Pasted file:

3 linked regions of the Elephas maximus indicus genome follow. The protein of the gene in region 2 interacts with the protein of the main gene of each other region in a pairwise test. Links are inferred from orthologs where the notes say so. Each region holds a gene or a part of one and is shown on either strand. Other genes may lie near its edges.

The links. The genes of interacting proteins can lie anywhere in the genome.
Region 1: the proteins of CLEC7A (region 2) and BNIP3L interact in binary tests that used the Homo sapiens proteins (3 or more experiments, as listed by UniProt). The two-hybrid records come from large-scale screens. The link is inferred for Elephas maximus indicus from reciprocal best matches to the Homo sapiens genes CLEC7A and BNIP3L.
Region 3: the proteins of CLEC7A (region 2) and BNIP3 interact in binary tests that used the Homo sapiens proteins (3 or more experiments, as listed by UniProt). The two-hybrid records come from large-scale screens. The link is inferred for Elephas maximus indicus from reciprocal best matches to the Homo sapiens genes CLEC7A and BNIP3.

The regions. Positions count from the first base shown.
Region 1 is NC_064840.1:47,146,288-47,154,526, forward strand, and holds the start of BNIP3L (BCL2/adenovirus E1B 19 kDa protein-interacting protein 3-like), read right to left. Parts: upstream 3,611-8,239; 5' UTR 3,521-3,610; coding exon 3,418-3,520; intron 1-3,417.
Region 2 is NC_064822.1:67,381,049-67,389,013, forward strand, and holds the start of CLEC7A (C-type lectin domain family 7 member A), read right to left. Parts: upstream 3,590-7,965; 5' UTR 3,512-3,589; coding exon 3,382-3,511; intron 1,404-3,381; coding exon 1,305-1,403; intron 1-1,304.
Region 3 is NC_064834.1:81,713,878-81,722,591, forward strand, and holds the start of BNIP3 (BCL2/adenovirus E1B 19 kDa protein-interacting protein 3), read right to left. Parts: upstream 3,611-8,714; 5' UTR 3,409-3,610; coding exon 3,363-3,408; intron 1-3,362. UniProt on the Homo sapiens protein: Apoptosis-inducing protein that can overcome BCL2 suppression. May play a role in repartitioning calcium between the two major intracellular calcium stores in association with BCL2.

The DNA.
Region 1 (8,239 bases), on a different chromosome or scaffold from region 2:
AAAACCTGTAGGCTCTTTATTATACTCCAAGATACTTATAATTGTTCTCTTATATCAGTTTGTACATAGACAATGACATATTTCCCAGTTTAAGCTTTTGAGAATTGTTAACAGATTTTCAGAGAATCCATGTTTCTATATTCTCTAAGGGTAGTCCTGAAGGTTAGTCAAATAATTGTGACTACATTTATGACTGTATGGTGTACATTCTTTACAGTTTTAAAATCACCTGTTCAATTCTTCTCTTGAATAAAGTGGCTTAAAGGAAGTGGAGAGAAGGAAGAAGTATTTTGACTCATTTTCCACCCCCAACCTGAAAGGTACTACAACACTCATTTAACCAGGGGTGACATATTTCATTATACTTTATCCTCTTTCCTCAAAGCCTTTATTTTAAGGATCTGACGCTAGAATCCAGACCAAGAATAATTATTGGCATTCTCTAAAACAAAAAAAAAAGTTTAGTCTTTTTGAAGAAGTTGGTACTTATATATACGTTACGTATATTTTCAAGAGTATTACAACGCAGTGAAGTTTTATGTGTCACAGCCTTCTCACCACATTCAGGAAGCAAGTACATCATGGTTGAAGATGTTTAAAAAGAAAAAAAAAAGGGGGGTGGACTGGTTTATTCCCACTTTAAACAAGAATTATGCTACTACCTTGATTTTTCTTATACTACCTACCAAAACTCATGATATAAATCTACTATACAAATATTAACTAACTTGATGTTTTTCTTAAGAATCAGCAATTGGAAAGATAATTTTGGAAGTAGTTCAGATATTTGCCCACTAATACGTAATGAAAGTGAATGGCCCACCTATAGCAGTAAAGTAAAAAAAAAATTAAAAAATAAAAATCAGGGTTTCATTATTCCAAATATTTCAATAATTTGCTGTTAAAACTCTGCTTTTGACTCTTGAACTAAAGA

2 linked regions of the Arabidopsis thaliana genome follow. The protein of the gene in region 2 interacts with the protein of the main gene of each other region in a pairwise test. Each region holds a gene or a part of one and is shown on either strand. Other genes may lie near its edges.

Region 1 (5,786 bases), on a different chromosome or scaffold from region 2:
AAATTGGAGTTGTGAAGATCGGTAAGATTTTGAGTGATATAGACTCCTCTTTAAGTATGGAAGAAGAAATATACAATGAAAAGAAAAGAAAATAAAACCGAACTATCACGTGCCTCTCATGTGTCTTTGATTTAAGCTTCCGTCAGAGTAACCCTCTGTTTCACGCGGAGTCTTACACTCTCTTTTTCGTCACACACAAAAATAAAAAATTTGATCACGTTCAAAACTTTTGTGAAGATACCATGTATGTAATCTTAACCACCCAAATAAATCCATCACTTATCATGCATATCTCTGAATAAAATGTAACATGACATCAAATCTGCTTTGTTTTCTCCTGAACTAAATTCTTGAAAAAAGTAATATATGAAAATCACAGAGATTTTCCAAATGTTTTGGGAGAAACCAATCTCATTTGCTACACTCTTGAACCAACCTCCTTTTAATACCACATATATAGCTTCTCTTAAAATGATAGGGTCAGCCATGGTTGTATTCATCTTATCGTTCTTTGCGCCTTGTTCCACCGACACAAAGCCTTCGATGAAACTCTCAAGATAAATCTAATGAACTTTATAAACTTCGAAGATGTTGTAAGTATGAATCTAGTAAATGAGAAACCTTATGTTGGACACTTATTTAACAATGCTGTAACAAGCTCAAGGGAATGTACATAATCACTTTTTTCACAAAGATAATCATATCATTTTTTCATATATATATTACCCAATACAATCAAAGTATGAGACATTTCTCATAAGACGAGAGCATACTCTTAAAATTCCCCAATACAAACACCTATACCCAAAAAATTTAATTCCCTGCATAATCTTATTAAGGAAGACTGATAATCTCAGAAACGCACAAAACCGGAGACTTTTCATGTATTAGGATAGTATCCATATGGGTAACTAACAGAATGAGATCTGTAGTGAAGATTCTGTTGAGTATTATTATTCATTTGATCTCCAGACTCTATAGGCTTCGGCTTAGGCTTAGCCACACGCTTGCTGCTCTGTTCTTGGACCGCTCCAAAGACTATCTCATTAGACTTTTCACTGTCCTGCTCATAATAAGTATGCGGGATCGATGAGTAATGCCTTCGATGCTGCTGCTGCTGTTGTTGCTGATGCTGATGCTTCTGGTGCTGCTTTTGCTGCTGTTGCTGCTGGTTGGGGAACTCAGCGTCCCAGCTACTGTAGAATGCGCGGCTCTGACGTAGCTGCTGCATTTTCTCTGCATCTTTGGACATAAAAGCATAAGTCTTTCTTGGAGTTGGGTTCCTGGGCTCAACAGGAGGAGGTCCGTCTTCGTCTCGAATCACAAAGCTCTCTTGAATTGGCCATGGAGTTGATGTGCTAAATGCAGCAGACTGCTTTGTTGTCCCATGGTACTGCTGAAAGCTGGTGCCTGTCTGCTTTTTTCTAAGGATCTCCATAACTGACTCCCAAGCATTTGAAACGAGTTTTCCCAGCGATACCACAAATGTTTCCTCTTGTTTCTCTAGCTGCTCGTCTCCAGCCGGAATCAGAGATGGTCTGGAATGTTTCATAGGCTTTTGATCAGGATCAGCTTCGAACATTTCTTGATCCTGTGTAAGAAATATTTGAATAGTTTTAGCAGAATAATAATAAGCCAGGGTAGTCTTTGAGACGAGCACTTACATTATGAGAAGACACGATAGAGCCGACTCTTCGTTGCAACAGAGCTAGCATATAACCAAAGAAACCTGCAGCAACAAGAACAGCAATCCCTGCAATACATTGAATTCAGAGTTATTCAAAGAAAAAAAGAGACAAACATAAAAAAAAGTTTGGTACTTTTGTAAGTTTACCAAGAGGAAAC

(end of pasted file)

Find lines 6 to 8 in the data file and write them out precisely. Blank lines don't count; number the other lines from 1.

Region 1 is NC_064840.1:47,146,288-47,154,526, forward strand, and holds the start of BNIP3L (BCL2/adenovirus E1B 19 kDa protein-interacting protein 3-like), read right to left. Parts: upstream 3,611-8,239; 5' UTR 3,521-3,610; coding exon 3,418-3,520; intron 1-3,417.
Region 2 is NC_064822.1:67,381,049-67,389,013, forward strand, and holds the start of CLEC7A (C-type lectin domain family 7 member A), read right to left. Parts: upstream 3,590-7,965; 5' UTR 3,512-3,589; coding exon 3,382-3,511; intron 1,404-3,381; coding exon 1,305-1,403; intron 1-1,304.
Region 3 is NC_064834.1:81,713,878-81,722,591, forward strand, and holds the start of BNIP3 (BCL2/adenovirus E1B 19 kDa protein-interacting protein 3), read right to left. Parts: upstream 3,611-8,714; 5' UTR 3,409-3,610; coding exon 3,363-3,408; intron 1-3,362. UniProt on the Homo sapiens protein: Apoptosis-inducing protein that can overcome BCL2 suppression. May play a role in repartitioning calcium between the two major intracellular calcium stores in association with BCL2.